collected ephemera that she gathers on her travels, including
books on geology and history, maps, artifacts such as mineral
specimens, journals, road logs, as well as her small photographic
sketches. There is also an essay from MOCP Director Natasha
Egan, a reprinted short story by Barry Lopez titled “The Mappist,”
and a full chronology of the artist’s career.

For more information:
tel: 505.983.4068

Wednesday, March 19, 2014

"Better" Charity Auction - ends March 21st

The “Better” exhibition and auction is the culmination of the collaboration between Vs. Magazine and its guest editor, Helena Christensen. The auction features one-of-a-kind, signed artworks from internationally acclaimed photographers, actresses and models. All proceeds will directly benefit the charitable organizations Every Mother Counts, David Lynch Foundation and Chernobyl Children International.

More information about the auction can be found here.

Monday, February 10, 2014

"What Could Be" a new monograph by David Hillard

David Hilliard’s panoramas direct the viewer’s gaze across the surface—allowing narrative, time and space to unfold.  He draws from personal histories to create new, imagined realities.  Hilliard has exhibited nationally and internationally, and is the recipient of prestigious awards including a Fulbright grant and Guggenheim fellowship. 
Exploring lives lived and imagined, what we long for and what we obtain, the photographs in What Could Be follow a semi-autobiographical progression of the artist’s explorations of family, societal norms, relationships, and moments of personal discovery in understanding concepts of masculinity.
Hilliard’s gentle diptychs and triptychs conjure a world that begins with our realities but moves beyond. He chooses to see, and to create, beauty in the narratives he imagines for himself, his friends, and striking strangers he encounters. Some of his subjects are frosted with perfect light and rich, dripping colors redolent of the peak of summer; others are subdued, bearing an uncertainty and fragility that so often accompanies the process of self-awareness.
The monograph includes an interview with the artist by Pam Houston and an essay by Ariel Levy. 
"What Could Be" is currently in production by Minor Matters Books. Find out more here.

Monday, September 9, 2013

Rania Matar at Carroll and Sons


RECEPTION: FRIDAY SEPTEMBER 6, 2013, 5:30 - 7:30


Wednesday, May 15, 2013

Lalla Essaydi at Edwynn Houk

MAY 16 - JUNE 22, 2013 

Edwynn Houk Gallery is pleased to announce an exhibition of large-scale photographs by Lalla Essaydi from the artist’s most recent series, Harem Revisited and Bullets Revisited. The show will be on view from 16 May through 22 June 2013 with an opening reception for the artist on Thursday, 16 May from 6-8pm.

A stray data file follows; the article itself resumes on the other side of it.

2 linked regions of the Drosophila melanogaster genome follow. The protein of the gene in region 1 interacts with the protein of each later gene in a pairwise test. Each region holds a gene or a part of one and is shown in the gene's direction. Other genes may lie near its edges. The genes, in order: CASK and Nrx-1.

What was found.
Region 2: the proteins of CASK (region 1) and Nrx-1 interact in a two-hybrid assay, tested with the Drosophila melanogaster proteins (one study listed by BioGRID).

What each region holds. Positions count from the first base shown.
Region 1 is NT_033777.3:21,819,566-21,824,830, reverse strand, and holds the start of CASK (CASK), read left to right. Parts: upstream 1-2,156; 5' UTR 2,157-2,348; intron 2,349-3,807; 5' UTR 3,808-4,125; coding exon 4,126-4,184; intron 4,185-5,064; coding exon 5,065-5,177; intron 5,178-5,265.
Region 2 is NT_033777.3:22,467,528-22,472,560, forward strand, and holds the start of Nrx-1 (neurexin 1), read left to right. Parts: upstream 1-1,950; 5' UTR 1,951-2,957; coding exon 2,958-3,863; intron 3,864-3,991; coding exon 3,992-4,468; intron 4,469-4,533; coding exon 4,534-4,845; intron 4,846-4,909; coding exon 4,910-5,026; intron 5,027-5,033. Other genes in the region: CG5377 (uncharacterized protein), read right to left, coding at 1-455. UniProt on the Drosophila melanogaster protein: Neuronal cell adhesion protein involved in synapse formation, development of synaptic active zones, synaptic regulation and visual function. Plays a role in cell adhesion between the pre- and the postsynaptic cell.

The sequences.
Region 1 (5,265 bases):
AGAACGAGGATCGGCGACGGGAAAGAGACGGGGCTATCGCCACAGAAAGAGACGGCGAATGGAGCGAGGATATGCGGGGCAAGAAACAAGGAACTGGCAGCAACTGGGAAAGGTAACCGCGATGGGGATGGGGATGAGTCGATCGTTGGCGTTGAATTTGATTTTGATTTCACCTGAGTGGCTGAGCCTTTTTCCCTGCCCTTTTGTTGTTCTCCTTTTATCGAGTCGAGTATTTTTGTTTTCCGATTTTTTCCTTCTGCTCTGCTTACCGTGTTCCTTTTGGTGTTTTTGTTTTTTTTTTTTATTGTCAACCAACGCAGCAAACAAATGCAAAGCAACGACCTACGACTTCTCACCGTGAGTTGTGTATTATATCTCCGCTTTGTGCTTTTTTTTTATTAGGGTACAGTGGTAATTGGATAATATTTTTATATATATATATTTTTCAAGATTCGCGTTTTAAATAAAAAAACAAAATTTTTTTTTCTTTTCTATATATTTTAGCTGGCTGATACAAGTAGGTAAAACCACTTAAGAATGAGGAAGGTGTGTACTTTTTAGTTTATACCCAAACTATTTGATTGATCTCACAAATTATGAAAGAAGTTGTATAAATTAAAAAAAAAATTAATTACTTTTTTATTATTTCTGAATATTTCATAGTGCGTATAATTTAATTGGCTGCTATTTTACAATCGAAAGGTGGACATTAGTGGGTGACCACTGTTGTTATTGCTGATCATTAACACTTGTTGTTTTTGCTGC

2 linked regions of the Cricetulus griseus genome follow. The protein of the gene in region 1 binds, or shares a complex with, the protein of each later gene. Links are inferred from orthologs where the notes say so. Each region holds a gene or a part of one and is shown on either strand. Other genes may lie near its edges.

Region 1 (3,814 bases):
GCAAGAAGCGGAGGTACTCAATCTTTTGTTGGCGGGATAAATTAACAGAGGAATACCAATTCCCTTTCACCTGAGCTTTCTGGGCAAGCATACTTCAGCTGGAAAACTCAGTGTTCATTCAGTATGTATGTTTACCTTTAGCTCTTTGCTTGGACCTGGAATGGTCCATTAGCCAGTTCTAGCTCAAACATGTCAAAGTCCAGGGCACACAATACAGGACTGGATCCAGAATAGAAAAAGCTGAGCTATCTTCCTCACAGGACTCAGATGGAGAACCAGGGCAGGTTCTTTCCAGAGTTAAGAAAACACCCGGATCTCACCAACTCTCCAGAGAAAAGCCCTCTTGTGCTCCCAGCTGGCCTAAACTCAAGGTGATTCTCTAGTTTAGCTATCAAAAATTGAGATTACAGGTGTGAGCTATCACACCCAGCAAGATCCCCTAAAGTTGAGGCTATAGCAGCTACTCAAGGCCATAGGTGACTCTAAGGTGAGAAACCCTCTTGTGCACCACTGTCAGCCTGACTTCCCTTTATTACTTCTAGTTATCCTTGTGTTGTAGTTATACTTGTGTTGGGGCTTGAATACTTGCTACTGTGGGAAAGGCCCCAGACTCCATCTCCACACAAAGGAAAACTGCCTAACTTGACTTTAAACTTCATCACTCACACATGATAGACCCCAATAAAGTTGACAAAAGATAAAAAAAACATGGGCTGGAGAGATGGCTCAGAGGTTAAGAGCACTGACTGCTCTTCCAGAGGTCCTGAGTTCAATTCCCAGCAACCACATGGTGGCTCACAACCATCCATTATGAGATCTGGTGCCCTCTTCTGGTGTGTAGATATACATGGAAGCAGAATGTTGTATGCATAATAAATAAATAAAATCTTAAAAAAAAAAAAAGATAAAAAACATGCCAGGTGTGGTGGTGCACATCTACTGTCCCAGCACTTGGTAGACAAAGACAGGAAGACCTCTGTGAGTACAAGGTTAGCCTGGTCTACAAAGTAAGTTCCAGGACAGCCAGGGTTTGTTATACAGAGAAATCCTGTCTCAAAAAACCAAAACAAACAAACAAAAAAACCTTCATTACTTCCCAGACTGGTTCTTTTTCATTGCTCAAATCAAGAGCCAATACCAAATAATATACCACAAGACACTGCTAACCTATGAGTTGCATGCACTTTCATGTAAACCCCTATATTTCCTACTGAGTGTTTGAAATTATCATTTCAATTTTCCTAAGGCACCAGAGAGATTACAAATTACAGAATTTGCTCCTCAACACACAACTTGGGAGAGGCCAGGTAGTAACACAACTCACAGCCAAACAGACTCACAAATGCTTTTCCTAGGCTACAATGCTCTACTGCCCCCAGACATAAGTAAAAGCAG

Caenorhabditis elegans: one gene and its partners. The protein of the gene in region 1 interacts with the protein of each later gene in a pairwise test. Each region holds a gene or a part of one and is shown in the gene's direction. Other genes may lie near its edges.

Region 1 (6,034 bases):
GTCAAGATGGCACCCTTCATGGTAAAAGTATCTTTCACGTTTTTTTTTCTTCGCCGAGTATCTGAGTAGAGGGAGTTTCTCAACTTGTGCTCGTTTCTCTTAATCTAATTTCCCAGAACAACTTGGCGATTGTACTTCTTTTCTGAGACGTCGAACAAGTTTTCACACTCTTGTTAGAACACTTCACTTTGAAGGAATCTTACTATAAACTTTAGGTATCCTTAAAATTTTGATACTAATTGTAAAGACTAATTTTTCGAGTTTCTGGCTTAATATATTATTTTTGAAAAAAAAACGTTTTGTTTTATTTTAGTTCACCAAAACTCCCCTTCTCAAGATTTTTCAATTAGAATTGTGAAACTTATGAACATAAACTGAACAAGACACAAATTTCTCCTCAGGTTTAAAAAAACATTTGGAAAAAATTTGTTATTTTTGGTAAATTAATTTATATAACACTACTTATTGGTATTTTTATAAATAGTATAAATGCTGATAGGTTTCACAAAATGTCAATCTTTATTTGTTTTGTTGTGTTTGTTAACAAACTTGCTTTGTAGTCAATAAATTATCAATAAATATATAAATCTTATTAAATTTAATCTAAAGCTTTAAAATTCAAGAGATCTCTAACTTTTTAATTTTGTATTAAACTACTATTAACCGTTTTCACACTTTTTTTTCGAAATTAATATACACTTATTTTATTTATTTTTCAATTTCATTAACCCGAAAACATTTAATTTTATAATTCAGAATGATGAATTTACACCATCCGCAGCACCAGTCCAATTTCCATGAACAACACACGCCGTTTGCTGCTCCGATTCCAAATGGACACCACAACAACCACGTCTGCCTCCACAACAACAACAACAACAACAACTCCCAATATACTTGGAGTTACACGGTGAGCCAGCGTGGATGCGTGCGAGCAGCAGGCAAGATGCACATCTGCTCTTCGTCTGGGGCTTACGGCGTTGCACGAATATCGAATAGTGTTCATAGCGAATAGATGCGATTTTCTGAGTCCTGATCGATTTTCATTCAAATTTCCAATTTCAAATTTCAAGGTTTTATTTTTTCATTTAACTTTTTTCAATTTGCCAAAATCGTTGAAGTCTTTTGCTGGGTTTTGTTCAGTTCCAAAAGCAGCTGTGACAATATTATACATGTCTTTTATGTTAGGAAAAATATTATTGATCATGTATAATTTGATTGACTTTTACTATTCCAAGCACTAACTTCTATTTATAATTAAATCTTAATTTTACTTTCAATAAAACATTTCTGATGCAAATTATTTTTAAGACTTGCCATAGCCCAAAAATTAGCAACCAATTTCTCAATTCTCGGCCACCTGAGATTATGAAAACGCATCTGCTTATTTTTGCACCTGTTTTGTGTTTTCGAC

Lalla Essaydi was raised in Morocco and spent many years in Saudi Arabia, and although she was educated in Europe and the US and now lives in New York, this experience of traditional Islamic life was fundamental to her unique approach to the examination of the identity of the Muslim woman. Utilizing a unique working method and set of visual devices that she initiated in 2003 for the iconic series, “Converging Territories,” Essaydi applies many layers of text written by hand with henna in Islamic calligraphy to the subject’s faces, bodies, and environments. Then, she arranges her subjects in poses directly inspired by 19th Century French painters such as Ingres, Delacroix and Gérôme, whose Orientalist paintings featured the harem and the eroticized Arab female body. Using the perspective of an Arab woman living in the West, Lalla Essaydi reexamines and questions this representation of the Arab female identity.

“The physical harem is the dangerous frontier where sacred law and pleasure collide. This is not the harem of the Western Orientalist imagination, an anxiety-free place of euphoria and the absence of constraints, where the word “harem” has lost its dangerous edge. My harem is based on the historical reality; rather then the artistic images of the West – an idyllic, lustful dream of sexually available women, uninhibited by the moral constraints of 19th Century Europe.” Lalla Essaydi, 2010

While Essaydi’s new work continues to explore this theme, the subjects of Harem Revisited are clothed in elaborate caftans and their environments are now covered with these richly adorned fabrics. The draperies are dense and have such rich embroidery and complex patterns that when seen altogether, the effect is dizzying, essentially turning the women themselves into objects of decoration, camouflaged within their environments. They become, in effect, a metaphor for the essence of Essaydi’s exploration. These vintage textiles, which were created between the 17th century to the early 20th century for use in wedding ceremonies, to decorate palaces and the harem area, were all generously loaned to Essaydi from the Nour and Boubker Temli collection.

In the works from the Bullets Revisited series, a scene is set in the sort of room one finds in Orientalist painting. Each room – its tiles, woodwork, and other décor, as well as the women’s clothing- is reproduced in faithful detail. But these scenes are created with bullet casings that turn the domestic space into a psychological one, charged with the violence within contemporary society.

Lalla Essaydi’s work is represented in a number of collections including The Art Institute of Chicago; The Museum of Fine Arts, Houston; The Museum of Fine Arts, Boston; The Virginia Museum of Fine Arts, Richmond; The Columbus Museum Of Art, Ohio; SF MoMA, California; the Jordan National Museum; the North Carolina Museum of Art; the Brooklyn Museum of Art, New York; The Arab Museum of Modern Art, Qatar; The British National Museum, London; The Fogg Art Museum, Cambridge, MA; the National Museum of African Art, Smithsonian; and Le Louvre Museum, Paris, France amongst many others.